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Dynamic Chiropractic – March 28, 1990, Vol. 08, Issue 07

Corticosteroids and Soft Tissue

By Warren Hammer, MS, DC, DABCO

"There is no specific data to indicate that anti-inflammatory medications have a biologic healing stimulus."1 Pain relief is not necessarily related to the promotion of healing. Corticosteroids are being used in increasing amount and Gray and Gottlieb state2 that "limited controlled studies and extensive clinical experience support the efficacy of this therapeutic modality in the palliation of rheumatoid arthritis and other inflammatory musculoskeletal conditions." Interesting, how corticosteroids are accepted by "extensive clinical experience" and 95 years of chiropractic clinical experience is rejected.

Johnson3 feels that steroid injection at the wrist should be used only in the most select instances at the distal attachments of tendon to bone. Steroid injection into the "most tender spot" may produce rupture of the tendon or its insertion. Although tendinitis is relieved by injection of corticosteroids, the scar tissue formation is not reduced. Friction massage which reduces the abnormal scar tissue represents a healing factor. With tendinitis there is microtearing, and in an athlete who receives the injection and experiences relief, there is a danger of creating a complete rupture with continued activity. This has happened especially in Achilles and patellar tendinitis.

Local injection of corticosteroids not only affect the local area but also has a systemic effect. After a "local" injection there is evidence of a systemic effect by diminished joint swelling distant from the injected site, transient eosinopenia and depression of plasma cortisol levels, reflecting hypothalamic-pituitary-adrenal axis suppression.4

Some of the side effects of corticosteroids are5,6,7 avascular necrosis especially of the hip, due to an adverse effect of lipid metabolism causing fatty emboli; tendon rupture due to the inhibition of the formation of healing adhesions resulting in weakening; alteration of biomechanical ligamentous properties by inhibiting the formation of granulation and connective tissue; arthropathy due to softening of the subchondral bone, delay of chondroitin sulfate synthesis, and inhibition of the formation of ground substance in mesenchymal tissue (articular cartilage); vertebral osteoporosis; infectious arthritis and bursitis; and depressed mental status due to decreased corticoadrenal function. Some of the articular damage has been attributed to steroid analgesia resulting in microtrauma due to painless overuse.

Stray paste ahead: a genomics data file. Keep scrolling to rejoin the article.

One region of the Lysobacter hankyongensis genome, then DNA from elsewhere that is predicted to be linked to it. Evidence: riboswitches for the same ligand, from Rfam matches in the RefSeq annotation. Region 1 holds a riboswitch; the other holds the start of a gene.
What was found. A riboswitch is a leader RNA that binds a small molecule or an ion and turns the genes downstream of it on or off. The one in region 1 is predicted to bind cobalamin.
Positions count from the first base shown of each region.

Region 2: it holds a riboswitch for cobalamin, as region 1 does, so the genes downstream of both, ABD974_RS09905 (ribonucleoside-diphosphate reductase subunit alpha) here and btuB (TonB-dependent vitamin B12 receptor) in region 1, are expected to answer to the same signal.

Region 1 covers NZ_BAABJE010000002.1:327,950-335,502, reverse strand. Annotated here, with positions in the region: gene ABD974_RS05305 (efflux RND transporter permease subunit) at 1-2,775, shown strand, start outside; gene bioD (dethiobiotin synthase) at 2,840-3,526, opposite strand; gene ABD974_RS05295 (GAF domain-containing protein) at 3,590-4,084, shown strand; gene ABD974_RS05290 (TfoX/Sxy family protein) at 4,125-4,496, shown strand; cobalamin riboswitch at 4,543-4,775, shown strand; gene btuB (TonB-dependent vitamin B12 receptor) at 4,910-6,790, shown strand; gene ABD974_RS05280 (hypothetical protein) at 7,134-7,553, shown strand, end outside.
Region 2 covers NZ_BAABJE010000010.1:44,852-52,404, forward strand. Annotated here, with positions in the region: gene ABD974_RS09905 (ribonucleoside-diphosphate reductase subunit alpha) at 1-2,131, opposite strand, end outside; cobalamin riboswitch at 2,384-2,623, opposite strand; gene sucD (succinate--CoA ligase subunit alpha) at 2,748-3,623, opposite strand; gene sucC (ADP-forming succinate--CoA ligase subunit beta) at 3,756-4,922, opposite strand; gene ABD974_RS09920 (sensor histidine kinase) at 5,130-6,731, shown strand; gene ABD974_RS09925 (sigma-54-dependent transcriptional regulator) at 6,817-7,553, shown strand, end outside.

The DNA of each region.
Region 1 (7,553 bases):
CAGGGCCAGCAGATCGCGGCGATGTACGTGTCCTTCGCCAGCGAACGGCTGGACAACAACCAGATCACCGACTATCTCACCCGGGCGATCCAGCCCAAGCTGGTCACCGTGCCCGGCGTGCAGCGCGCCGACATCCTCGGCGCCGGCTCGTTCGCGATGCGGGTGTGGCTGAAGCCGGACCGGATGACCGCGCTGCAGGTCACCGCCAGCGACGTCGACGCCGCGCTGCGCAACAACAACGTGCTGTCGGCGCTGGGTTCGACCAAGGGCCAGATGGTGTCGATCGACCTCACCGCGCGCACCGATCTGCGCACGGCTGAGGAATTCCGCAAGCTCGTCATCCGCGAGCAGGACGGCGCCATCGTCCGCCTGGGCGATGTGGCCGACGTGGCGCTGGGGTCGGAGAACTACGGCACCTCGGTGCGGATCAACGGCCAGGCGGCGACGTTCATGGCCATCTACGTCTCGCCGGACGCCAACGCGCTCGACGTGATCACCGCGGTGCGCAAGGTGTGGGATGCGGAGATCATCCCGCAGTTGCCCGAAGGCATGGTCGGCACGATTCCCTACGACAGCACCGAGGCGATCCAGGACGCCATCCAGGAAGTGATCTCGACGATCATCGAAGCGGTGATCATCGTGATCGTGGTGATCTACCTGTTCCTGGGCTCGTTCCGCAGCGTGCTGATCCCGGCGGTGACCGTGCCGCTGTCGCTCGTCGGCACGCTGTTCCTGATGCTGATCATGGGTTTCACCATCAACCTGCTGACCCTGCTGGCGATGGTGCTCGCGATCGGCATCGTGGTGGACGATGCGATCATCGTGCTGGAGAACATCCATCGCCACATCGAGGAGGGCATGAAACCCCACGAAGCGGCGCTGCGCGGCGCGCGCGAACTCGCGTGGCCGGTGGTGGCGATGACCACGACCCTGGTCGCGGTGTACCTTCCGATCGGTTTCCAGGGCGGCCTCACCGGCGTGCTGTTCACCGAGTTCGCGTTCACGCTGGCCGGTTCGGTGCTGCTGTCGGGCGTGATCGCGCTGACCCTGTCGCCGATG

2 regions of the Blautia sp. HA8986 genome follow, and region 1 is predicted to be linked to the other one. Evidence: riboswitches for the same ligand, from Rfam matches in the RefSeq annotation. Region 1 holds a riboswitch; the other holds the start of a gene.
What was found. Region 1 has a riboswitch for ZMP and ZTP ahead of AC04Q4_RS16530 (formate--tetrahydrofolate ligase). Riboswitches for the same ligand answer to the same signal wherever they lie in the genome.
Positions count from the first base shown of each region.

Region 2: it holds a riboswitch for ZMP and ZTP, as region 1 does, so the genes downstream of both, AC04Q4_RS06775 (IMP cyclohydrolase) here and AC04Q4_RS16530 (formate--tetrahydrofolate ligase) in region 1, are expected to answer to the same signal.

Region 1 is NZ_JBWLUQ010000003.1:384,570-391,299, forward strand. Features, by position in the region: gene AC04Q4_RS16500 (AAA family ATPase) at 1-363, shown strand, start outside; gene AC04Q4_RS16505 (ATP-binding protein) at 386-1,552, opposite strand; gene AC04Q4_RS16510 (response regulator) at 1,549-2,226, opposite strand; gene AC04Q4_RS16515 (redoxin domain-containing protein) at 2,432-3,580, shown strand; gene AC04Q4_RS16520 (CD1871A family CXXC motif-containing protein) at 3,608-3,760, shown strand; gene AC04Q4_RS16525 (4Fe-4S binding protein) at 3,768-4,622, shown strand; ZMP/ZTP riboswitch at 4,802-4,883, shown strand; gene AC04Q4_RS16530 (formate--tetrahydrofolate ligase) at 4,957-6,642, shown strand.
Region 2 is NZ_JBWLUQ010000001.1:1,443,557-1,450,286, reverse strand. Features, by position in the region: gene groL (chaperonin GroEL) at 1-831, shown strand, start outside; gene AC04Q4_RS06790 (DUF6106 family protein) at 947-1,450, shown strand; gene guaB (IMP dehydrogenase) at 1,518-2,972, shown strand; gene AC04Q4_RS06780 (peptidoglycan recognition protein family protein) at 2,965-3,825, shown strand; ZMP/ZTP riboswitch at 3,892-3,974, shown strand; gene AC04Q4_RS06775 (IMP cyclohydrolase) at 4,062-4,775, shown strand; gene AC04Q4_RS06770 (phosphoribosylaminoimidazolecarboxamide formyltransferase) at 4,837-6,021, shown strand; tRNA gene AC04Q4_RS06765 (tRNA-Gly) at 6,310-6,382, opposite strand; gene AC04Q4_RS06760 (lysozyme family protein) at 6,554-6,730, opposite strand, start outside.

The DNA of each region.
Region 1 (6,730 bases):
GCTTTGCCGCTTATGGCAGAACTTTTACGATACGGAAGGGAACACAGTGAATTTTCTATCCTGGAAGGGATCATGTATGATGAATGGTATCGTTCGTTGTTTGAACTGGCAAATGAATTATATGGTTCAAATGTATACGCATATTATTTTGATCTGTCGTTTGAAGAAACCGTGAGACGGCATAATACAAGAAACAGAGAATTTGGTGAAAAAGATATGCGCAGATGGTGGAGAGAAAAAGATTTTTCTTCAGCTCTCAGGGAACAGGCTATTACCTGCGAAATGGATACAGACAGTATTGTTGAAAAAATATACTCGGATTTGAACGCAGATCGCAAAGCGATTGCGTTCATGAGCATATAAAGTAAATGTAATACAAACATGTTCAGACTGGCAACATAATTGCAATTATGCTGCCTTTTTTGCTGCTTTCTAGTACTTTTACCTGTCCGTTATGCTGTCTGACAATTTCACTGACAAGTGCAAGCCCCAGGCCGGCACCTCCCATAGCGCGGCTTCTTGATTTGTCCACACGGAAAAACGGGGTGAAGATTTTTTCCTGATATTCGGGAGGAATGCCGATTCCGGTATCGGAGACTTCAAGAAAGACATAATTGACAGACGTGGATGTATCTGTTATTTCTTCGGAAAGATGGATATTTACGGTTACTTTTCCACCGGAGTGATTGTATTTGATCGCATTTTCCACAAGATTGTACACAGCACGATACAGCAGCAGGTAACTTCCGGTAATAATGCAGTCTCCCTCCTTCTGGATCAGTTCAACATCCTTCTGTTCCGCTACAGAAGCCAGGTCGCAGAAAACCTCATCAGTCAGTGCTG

John Lowe, D.C., one of MPI's excellent instructors who teaches Myofascial Pain Syndromes ("MF") has stated in his audio tapes8 on myofascial therapy how patients on prolonged prednisone medication suffer with a hypermyofascial atonia. The cortisone derivative causes a deterioration of the fascia creating a soft and boggy feeling on palpation.

Research is needed to determine the effect of manipulation on recently steroid-treated joints. It is possible that excessive exercise and manipulation of joints may be detrimental to soft tissue recently treated with corticosteroids.


  1. Nirschl, R.P. "Soft Tissue Injuries About the Elbow." Clin In Sports Med 1986; 5:639.
  2. Gray, R.G.; Gottlieb, N.L. "Intra-articular Corticosteroids, An Updated Assessment." Orth & Rel Res 1983; 177:235-263.
  3. Johnson, R.K. "Soft Tissue Injuries of the Forearm and Hand." Clin in Sports Med 1986; 5:704.
  4. Melmed, E.P. "Spontaneous Bilateral Rupture of the Calcaneal Tendon During Steroid Therapy." J. Bone Jt Surg 1965; 47B:104.
  5. Kapetanos, G. "The Effect of the Local Corticosteroids on the Healing and Biomechanical Properties of the Partially Injured Tendon." Clin Orth & Res 1982; 163: pp 170-179.
  6. Behrens, F.; Shephard, N.; Mitchell, N. "Alteration of Rabbit Articular Cartilage By Intra-articular Injection of Glucocorticoids." J Bone Jt Surg 1975: 57A:70.
  7. Bentley, G.; Goodfellow, J.W. "Disorganization of the Knees Following Intra-articular Hydrocortisone Injections." J of Bone & Jt Surg 1969; 51B pp 498-504.
  8. Lowe, J.C. "The Purpose and Practice of Myofascial Therapy." McDowell Publishing Co., P.O. Box 980005 DA., Houston, Texas 77098: Tape 1.

Click here for more information about Warren Hammer, MS, DC, DABCO.

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